In terms of casualties, the conflict between Germany and Soviet Russia between 1941-1944 was the most destructive by far. It is estimated that as many as 30 million people died on the Eastern Front. This massive confrontation did not only affect the lives of the people involved in it during those four years, but also decided the fate of many nations in the following decades. Some might say, the effects can be witnessed until this day.
For this reason, the existence of a museum whose focus represents this confrontation is more than justified. And where else could such a place be situated, if not in Berlin in the house where the peace treaty that put an end to the war in Europe was signed on May 9, 1945.
The German-Russian Museum (Deutsch-Russisches Museum) in Karlshorst has an extensive exhibition that presents the story of the war from its start until the end, emphasizing its consequences. It benefits from a large collection of photographs, documents, posters, various items used during that period and books on the topic. More information on the focus of the exhibits is available here.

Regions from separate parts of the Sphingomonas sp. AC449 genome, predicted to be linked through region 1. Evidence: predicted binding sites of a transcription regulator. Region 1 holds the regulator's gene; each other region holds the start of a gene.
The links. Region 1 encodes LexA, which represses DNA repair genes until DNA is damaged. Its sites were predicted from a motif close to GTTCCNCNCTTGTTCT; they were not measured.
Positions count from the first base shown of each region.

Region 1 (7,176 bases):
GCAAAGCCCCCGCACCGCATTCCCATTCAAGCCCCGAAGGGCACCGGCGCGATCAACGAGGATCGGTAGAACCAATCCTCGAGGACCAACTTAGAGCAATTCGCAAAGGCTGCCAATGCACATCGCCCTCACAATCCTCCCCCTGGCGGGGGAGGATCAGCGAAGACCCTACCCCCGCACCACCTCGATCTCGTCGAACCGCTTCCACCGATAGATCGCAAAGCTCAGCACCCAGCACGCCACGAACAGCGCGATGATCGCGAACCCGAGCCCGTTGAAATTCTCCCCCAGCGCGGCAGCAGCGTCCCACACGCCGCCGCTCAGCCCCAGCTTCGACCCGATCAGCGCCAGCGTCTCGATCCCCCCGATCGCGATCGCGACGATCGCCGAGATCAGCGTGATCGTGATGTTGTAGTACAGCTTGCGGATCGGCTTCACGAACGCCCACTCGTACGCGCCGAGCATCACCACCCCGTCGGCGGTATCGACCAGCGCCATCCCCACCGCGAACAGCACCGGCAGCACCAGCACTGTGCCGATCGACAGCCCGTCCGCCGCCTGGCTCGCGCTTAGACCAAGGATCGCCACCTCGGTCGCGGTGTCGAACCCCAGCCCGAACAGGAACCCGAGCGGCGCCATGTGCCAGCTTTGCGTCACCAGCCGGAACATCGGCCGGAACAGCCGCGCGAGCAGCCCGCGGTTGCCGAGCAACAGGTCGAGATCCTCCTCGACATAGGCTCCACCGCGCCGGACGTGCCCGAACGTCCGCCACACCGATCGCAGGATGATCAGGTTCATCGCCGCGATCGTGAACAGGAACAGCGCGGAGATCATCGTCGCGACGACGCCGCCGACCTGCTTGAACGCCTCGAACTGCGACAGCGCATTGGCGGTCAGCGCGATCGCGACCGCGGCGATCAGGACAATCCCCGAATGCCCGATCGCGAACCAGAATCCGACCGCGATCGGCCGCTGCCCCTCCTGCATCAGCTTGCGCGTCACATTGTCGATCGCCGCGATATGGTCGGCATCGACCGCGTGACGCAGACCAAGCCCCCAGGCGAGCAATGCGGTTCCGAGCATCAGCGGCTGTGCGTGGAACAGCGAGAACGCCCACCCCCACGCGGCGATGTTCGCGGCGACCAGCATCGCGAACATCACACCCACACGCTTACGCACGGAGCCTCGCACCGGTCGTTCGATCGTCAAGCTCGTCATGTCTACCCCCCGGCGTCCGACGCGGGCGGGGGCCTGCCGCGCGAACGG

The main attraction of the museum is constituted by the room where the peace treaty was signed by the representatives of the Allied Forces, on the one hand, and Germany, on the other. What makes it so interesting is the fact that it is arranged so that it looks exactly as it did on the day of the treaty; even some of the objects, such as the big flags and the tables, are the same. The high ceiling chamber is impressive: on the wall opposite the conference tables, large marble plaques encrusted in Russian commemorate the Second World War. The light inside is dim, while a large screen installed four meters above shows footage from 1945 before the end of the war and during the brief conference. The guide helps us relieve those days by telling us how after the treaty was signed, the tables in the main room and in other places in the house were filled with large quantities of alcohol and the various representatives celebrated for several days. The post-war euphoria was a feeling experienced by all of those on the winning sides, as could be observed on the photos displayed in the room.
Unfortunately, currently, the museum’s permanent exhibition is closed and the reopening is set for April 2013. However, until this moment, the surrender room can still be visited and on Saturdays and Sundays guided tours are organized every two hours and all of this is for free. The museum’s courtyard is also of interest, as it features tanks, cars and other machines which have been used in the war.
Address: Zwieseler Straße 4 D-10318 Berlin